Electronics, Information Technology and Communications
South Africa is at the leading edge of the continent's technology evolution with its
consistent introduction of new technologies and solutions to the market, such as Voiceover-
Internet Protocol (VoIP) and broadband.
The South African telecommunications market is the largest in Africa, in terms of both
customers and revenues. The market is growing consistently and substantially. Fixed-line
penetration is estimated at 9,3%, while mobile penetration is significantly higher at
around 114%. South Africa is the fourth-fastest-growing mobile communications market
in the world. The number of subscribers is more than 50,47m (end 2009). Rapid growth
is expected to continue in the medium term, driven by further penetration, increased
innovation and competitive activity in the markets.
The cellular market has also experienced explosive growth since inception and continues
on a strong growth path. The market largely comprises three operators (Cell C, MTN and
Vodacom) and five service providers, two of which are independent (Autopage Cellular
Two mobile networks (MTN and Vodacom) have thus far implemented 3G networks in
South Africa, although at present they are limited to parts of the large metropolitan areas.
Cell C is also expected to offer 3G services in the future, although it is not ascribing much
weight to mobile data, preferring to concentrate on voice as a future revenue generator.
South Africa has an estimated 990 000 broadband subscribers (end 2009), while the
privatised monopoly Telkom had 548 000 ADSL fixed-line subscribers at the end of 2009.
The total size of the South African information technology (IT) market is expected to increase
from US$9,3bn in 2010 to around US$13,7bn in 2014. A wave of public infrastructure
projects with IT dimensions, many associated with the 2010 FIFA World Cup�, will
immunise South Africa against negative growth in IT spending due to the recent global
economic slowdown. Much spending on key IT verticals, such as telecommunications,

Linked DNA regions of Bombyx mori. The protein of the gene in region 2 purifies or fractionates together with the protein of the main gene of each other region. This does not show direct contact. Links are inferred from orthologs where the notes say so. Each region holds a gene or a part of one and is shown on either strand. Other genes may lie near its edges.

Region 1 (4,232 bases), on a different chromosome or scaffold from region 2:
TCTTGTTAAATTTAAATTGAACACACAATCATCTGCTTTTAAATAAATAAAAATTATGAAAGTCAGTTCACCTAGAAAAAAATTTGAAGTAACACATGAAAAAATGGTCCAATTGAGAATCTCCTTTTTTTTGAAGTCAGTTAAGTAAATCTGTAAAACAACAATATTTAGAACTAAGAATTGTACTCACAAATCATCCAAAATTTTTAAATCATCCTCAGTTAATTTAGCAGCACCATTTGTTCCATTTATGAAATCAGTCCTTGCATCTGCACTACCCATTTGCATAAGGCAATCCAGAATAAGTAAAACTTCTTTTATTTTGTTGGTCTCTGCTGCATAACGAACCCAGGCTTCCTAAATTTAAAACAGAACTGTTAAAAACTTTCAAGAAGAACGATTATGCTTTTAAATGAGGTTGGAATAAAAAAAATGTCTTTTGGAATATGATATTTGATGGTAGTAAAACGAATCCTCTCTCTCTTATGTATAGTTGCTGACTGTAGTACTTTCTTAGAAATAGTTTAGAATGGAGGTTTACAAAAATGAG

banking and mining will continue, driven by factors internal to those sectors. South Africa
has one of the Middle East and Africa's most significant IT markets in terms of size and
growth potential. Its IT market is supported by factors such as the 2010 FIFA World Cup�,
government digital divide projects and the telecommunications sector.
South Africa's IT market is the largest in Africa, while it ranks 20th in the world in overall
market size and eighth in IT spending as a proportion of GDP. A major opportunity lies in
increased capital spending by SMMEs, with particular focus on environmental resources
management (ERM) and customer relationship management (CRM) applications.
Software, hardware and services spending was projected for 2009 at US$1,7bn,
US$3,9bn and US$3,2bn, respectively.
The growing penetration of the Internet should fuel personal computer demand for higherend
products in the urban consumer market. The number of broadband Internet users is
projected to more than double to around 2,15m by 2013.
Source: BMI, 2009, Q3.
South Africa has the largest Internet market in Africa, with an estimated 9,5m Internet
users, which constitutes approximately 20% of the population. There are some 1,4m dialup
accounts. Ranked among the elite in terms of worldwide IT spend, South Africa has
ready access to cutting-edge technologies, equipment and skills, and has the advantage
of access to the rapid expansion of telecommunications and IT throughout the African
continent. For this reason, South Africa is seen as the gateway to Africa - South African
companies have long been providing IT services in other African countries and have been
thriving because of their understanding of the local business environment.
Implementing solutions under various business conditions in Africa has given South
African software companies the time and space to perfect their solutions. South African
companies understand that each country and each market demands a different kind of
solution and that success in Africa lies in providing tailored solutions.
The South African market is the gateway to Africa's wireless future. Through its ability
to provide high-quality products and services in line with global trends, the country is
offering significant return on investment and greater access to world-class technology for
business and consumers throughout the continent. Already, growing levels of turnover
and market-share are evident in this market; increases that will continue to come from the
geographic expansion of company activities as well as product and service expansion.